Here's a sample of what you'll learn
during this rich teleclass::
Explores the benefits of full participation and ramifications
of not having it.
is full participation? Explores a new model of full participation
from a 3-dimensional perspective.
full participation. Looks at perspectives to take to facilitate
full participation using this new model.
participation strategies. Learn strategies you can employ
now to get Full Participation.
Get your questions answered. Prior to the class, we'll
ask you to send in your most pressing challenges in getting
full participation and we'll address them during the call.
link to a recording of this TeleClass for later reference.
do I Register?
Option 1: Teleclass
only, $19.95. Click
here to register.
Option 2: Teleclass,
teleclass recording, plus Facilitator's Guide ($17.95
value alone and includes training license. Details
here), $29.95. Click
here to register
Class size is limited so please register now if you're interested.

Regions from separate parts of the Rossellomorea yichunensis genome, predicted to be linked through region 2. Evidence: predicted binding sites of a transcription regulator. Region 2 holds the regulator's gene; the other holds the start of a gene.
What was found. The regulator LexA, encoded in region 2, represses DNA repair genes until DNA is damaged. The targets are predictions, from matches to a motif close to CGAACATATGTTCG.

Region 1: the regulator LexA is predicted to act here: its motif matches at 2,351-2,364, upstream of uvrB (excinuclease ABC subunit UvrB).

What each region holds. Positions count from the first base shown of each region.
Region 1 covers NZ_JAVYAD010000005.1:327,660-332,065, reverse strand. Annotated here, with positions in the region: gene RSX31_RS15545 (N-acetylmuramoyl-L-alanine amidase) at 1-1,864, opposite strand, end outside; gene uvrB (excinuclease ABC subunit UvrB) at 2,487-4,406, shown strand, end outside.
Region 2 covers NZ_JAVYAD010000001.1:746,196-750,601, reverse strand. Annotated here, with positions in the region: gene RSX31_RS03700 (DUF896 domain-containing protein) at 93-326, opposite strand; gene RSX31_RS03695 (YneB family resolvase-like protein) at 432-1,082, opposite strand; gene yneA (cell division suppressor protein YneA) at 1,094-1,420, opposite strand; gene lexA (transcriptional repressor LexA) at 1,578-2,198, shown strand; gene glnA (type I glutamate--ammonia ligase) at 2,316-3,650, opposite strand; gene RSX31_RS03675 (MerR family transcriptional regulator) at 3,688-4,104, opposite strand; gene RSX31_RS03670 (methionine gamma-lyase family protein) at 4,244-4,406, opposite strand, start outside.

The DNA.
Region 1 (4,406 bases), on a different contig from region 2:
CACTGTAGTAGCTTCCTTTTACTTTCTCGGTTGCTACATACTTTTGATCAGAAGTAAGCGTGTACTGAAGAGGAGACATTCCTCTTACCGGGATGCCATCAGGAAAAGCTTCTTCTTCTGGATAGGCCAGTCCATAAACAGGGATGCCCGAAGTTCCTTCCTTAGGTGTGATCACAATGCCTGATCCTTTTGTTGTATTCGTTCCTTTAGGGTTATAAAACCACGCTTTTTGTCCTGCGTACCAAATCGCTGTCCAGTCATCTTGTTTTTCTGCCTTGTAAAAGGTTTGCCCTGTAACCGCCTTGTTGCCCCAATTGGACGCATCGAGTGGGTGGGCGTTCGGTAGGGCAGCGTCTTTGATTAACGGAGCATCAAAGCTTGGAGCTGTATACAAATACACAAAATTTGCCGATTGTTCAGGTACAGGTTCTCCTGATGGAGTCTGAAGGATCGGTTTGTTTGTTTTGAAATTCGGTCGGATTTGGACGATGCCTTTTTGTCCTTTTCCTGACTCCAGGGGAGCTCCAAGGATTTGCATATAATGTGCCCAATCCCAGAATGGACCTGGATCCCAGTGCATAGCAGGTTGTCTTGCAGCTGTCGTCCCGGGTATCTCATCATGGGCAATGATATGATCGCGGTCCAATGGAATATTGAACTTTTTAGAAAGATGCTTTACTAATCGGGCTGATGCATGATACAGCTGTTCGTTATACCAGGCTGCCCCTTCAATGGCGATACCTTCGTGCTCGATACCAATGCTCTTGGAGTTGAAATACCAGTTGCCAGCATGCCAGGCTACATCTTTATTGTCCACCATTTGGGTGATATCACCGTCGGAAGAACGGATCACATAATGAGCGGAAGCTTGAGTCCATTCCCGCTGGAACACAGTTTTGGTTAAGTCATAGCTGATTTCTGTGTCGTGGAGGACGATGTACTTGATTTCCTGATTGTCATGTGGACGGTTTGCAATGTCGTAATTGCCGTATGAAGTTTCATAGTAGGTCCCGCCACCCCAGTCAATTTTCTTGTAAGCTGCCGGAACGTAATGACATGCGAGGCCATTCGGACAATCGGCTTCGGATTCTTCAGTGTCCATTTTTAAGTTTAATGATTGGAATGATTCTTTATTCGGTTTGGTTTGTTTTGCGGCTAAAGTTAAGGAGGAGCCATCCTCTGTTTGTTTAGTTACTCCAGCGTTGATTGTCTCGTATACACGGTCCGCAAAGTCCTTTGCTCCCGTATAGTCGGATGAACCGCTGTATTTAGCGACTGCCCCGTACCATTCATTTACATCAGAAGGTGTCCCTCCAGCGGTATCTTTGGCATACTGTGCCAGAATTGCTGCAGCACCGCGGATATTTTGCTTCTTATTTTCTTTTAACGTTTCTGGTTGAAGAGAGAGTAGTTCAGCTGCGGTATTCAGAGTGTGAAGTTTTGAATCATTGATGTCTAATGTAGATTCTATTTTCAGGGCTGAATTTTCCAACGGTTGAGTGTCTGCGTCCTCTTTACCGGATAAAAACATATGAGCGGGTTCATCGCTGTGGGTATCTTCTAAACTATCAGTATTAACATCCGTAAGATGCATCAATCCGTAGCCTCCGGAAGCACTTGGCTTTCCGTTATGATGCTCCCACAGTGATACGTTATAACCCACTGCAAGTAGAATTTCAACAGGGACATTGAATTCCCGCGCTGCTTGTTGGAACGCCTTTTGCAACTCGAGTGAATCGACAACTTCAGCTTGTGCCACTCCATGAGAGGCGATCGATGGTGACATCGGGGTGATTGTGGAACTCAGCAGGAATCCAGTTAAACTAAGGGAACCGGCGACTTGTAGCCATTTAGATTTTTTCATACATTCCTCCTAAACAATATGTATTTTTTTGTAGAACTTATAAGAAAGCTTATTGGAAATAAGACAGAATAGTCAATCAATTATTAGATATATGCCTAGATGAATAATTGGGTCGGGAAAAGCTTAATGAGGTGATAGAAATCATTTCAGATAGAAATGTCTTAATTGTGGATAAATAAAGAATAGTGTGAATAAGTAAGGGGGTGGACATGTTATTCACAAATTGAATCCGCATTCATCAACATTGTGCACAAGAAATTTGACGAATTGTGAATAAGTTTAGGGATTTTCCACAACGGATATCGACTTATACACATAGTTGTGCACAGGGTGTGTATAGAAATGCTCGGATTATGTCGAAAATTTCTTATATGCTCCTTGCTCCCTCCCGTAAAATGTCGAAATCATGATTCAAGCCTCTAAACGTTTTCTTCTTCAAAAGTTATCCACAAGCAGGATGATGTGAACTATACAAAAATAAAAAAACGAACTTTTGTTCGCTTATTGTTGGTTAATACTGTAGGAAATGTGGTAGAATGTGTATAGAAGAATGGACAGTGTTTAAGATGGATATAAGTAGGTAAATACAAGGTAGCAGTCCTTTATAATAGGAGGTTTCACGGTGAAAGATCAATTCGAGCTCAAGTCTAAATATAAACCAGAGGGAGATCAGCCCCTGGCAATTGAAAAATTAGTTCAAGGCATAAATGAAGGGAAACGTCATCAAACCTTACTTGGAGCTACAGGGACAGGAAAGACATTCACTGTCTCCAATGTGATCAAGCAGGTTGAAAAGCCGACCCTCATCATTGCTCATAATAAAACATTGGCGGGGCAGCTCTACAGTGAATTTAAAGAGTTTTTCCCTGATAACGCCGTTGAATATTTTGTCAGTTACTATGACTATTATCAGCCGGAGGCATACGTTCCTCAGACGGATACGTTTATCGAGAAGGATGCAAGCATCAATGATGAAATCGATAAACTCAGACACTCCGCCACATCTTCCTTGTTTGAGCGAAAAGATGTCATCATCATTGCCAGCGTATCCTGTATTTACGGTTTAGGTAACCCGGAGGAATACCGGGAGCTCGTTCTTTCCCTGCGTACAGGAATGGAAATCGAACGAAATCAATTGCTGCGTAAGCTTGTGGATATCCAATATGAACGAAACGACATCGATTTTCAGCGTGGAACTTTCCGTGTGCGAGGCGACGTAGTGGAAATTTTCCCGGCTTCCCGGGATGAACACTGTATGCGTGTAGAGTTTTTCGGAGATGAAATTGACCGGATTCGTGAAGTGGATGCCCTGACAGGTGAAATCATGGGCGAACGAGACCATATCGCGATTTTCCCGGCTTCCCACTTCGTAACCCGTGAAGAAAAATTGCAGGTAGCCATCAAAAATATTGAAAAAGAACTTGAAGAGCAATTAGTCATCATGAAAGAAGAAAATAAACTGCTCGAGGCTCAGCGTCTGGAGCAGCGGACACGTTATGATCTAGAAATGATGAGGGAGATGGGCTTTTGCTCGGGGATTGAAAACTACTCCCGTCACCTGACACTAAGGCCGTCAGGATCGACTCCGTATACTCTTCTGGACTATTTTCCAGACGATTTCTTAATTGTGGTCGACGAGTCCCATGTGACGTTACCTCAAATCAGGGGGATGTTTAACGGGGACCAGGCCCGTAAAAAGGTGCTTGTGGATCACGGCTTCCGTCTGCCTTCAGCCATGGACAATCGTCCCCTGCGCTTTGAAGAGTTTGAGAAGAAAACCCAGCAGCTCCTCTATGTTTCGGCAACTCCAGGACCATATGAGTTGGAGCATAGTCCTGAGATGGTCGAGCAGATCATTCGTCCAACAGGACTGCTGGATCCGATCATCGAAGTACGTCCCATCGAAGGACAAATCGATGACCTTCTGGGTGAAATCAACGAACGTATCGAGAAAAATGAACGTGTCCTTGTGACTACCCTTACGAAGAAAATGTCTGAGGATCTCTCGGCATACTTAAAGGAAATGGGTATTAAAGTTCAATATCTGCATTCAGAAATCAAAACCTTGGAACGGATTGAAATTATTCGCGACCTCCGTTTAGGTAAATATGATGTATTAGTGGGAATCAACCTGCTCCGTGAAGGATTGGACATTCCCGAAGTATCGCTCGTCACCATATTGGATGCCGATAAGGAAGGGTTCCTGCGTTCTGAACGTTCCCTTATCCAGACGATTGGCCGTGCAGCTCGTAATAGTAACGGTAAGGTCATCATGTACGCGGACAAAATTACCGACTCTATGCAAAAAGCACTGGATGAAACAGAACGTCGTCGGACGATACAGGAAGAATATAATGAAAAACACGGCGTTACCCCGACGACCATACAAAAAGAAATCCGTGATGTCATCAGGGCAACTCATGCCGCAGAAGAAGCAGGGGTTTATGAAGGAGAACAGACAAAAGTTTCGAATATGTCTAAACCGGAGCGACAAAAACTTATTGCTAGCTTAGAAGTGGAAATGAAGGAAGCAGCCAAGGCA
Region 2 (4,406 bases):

We look forward to seeing you there!
About Your Teleclass Leaders
Rob Berkley. Acclaimed for his ability to help people
transform their businesses and lives, Rob is following his personal
calling as a leadership and communications coach for the owners
and leaders of technology, information and idea-based businesses.
more than two decades of professional experience, he was a
successful entrepreneur, board director for public and private
companies, CEO, CIO and executive coach.
earned his bachelor's degree from Cornell University and has
received advanced education from Insead in France, Harvard